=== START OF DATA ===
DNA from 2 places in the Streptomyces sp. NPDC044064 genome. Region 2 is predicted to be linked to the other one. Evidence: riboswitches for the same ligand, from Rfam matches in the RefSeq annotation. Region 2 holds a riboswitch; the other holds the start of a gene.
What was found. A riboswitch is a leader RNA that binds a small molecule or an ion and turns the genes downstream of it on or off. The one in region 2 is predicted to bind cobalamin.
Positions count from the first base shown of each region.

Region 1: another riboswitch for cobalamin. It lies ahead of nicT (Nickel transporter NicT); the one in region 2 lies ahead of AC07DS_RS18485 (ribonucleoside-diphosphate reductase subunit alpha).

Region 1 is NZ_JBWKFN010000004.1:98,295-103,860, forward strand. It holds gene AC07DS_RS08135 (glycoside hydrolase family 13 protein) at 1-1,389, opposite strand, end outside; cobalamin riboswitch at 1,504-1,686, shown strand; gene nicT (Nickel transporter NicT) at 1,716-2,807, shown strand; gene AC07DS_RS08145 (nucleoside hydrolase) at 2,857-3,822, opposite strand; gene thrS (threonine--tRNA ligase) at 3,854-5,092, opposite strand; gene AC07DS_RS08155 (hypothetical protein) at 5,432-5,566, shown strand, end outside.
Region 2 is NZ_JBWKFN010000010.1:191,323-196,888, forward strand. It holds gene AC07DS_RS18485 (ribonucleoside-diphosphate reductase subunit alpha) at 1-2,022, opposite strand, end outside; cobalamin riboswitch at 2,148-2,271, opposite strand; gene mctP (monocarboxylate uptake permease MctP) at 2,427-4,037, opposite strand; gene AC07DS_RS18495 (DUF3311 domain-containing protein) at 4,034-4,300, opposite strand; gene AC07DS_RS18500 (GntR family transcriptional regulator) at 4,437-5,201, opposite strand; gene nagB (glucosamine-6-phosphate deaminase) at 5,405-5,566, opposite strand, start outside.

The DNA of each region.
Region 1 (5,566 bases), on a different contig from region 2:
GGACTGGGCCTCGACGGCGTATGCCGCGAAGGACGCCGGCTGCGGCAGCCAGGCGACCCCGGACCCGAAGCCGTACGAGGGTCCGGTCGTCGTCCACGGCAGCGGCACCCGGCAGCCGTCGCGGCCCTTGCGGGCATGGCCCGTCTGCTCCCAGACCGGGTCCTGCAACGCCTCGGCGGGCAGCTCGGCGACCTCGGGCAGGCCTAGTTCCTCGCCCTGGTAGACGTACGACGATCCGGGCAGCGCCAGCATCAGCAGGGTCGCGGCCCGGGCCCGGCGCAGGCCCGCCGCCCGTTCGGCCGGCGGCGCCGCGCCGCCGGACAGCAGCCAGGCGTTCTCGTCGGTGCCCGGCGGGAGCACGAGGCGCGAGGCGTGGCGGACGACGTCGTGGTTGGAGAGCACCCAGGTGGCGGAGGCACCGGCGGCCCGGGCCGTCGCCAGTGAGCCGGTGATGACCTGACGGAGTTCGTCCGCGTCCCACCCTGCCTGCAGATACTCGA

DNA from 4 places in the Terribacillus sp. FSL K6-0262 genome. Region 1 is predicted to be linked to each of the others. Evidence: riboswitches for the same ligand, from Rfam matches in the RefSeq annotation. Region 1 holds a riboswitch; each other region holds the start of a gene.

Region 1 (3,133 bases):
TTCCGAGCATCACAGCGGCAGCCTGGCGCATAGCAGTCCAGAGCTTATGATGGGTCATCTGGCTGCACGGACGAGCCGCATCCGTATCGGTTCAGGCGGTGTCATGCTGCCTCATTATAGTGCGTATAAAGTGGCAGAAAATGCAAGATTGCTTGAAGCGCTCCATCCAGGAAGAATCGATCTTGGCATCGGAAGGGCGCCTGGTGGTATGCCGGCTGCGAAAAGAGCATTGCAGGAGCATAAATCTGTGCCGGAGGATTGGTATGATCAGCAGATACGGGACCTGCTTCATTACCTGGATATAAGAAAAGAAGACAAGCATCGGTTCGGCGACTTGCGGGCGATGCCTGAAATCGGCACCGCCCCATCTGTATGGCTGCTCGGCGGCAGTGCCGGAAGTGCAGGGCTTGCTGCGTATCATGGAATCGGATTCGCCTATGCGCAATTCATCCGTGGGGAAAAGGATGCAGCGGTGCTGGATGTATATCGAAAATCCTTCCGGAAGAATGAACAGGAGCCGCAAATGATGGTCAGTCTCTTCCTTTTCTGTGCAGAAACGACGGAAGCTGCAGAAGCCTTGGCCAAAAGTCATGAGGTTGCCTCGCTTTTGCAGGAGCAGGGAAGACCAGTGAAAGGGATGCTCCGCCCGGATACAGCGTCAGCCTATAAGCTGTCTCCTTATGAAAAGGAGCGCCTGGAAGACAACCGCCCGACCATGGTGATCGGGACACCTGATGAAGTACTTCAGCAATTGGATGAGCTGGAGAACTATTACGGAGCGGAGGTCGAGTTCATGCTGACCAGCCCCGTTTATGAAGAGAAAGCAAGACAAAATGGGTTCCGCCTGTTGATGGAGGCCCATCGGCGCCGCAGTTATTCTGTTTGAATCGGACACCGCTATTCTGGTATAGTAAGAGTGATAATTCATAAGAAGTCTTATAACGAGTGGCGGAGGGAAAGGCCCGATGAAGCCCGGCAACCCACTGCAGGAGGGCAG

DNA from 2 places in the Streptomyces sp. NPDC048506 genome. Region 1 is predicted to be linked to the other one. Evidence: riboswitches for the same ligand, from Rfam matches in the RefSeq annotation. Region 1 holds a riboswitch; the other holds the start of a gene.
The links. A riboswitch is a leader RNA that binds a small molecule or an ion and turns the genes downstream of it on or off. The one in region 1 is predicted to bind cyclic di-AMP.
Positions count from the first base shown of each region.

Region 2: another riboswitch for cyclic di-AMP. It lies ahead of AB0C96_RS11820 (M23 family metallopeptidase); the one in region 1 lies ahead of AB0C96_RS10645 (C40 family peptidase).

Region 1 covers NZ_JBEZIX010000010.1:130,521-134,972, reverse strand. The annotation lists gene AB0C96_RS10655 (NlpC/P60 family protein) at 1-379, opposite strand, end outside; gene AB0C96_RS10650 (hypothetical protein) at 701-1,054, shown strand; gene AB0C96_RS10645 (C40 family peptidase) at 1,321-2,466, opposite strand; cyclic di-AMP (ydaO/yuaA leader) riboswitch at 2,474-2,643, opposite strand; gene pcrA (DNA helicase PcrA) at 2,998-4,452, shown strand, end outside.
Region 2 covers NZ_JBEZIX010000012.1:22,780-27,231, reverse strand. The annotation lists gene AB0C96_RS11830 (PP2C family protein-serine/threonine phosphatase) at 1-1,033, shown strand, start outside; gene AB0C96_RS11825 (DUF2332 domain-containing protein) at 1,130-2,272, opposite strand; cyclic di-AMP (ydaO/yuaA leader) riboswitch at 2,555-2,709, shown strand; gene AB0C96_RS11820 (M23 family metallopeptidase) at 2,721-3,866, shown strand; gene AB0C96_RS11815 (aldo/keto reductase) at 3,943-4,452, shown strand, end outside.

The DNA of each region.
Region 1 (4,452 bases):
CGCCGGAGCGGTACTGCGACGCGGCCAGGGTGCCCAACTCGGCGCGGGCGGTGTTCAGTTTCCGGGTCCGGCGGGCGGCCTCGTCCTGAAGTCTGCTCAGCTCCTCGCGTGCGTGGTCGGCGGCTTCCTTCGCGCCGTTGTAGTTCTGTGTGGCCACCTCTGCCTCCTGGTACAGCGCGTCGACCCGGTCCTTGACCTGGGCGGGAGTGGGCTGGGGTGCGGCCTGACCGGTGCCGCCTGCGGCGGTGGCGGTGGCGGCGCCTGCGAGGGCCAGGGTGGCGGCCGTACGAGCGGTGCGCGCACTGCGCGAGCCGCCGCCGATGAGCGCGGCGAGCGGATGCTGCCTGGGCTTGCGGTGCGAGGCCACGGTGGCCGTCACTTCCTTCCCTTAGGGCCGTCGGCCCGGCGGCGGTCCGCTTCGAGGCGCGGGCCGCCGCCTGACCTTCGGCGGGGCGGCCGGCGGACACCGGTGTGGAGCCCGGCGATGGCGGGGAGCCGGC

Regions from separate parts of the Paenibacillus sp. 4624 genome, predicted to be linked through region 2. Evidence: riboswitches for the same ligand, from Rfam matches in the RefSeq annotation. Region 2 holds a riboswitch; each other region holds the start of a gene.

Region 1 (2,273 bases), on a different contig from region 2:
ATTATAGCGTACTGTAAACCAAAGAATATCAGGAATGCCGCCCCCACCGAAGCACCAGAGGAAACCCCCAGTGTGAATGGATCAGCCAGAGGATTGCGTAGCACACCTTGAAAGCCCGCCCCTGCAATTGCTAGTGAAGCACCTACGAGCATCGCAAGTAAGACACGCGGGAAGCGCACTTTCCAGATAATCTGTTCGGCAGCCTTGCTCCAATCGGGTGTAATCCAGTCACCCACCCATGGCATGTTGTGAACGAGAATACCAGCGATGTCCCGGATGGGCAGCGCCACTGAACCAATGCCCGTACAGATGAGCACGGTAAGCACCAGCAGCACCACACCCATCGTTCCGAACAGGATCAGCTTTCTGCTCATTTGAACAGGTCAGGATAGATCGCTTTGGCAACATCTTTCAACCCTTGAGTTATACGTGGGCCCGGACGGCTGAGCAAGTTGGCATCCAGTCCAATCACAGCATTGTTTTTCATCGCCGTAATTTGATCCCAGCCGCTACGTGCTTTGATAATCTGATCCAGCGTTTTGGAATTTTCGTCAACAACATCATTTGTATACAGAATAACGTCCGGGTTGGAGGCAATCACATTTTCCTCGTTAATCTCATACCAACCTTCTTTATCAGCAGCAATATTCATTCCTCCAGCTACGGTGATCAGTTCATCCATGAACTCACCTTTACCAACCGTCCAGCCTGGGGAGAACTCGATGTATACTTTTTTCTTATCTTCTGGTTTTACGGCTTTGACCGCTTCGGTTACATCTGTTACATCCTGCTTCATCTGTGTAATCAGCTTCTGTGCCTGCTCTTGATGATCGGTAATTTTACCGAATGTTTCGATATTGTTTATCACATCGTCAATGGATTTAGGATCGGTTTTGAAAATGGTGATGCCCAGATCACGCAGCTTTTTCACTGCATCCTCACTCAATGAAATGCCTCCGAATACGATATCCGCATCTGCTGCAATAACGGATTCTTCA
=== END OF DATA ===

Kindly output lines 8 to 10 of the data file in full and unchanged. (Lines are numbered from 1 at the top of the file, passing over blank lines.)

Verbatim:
Region 1 (5,566 bases), on a different contig from region 2:
GGACTGGGCCTCGACGGCGTATGCCGCGAAGGACGCCGGCTGCGGCAGCCAGGCGACCCCGGACCCGAAGCCGTACGAGGGTCCGGTCGTCGTCCACGGCAGCGGCACCCGGCAGCCGTCGCGGCCCTTGCGGGCATGGCCCGTCTGCTCCCAGACCGGGTCCTGCAACGCCTCGGCGGGCAGCTCGGCGACCTCGGGCAGGCCTAGTTCCTCGCCCTGGTAGACGTACGACGATCCGGGCAGCGCCAGCATCAGCAGGGTCGCGGCCCGGGCCCGGCGCAGGCCCGCCGCCCGTTCGGCCGGCGGCGCCGCGCCGCCGGACAGCAGCCAGGCGTTCTCGTCGGTGCCCGGCGGGAGCACGAGGCGCGAGGCGTGGCGGACGACGTCGTGGTTGGAGAGCACCCAGGTGGCGGAGGCACCGGCGGCCCGGGCCGTCGCCAGTGAGCCGGTGATGACCTGACGGAGTTCGTCCGCGTCCCACCCTGCCTGCAGATACTCGA

DNA from 4 places in the Terribacillus sp. FSL K6-0262 genome. Region 1 is predicted to be linked to each of the others. Evidence: riboswitches for the same ligand, from Rfam matches in the RefSeq annotation. Region 1 holds a riboswitch; each other region holds the start of a gene.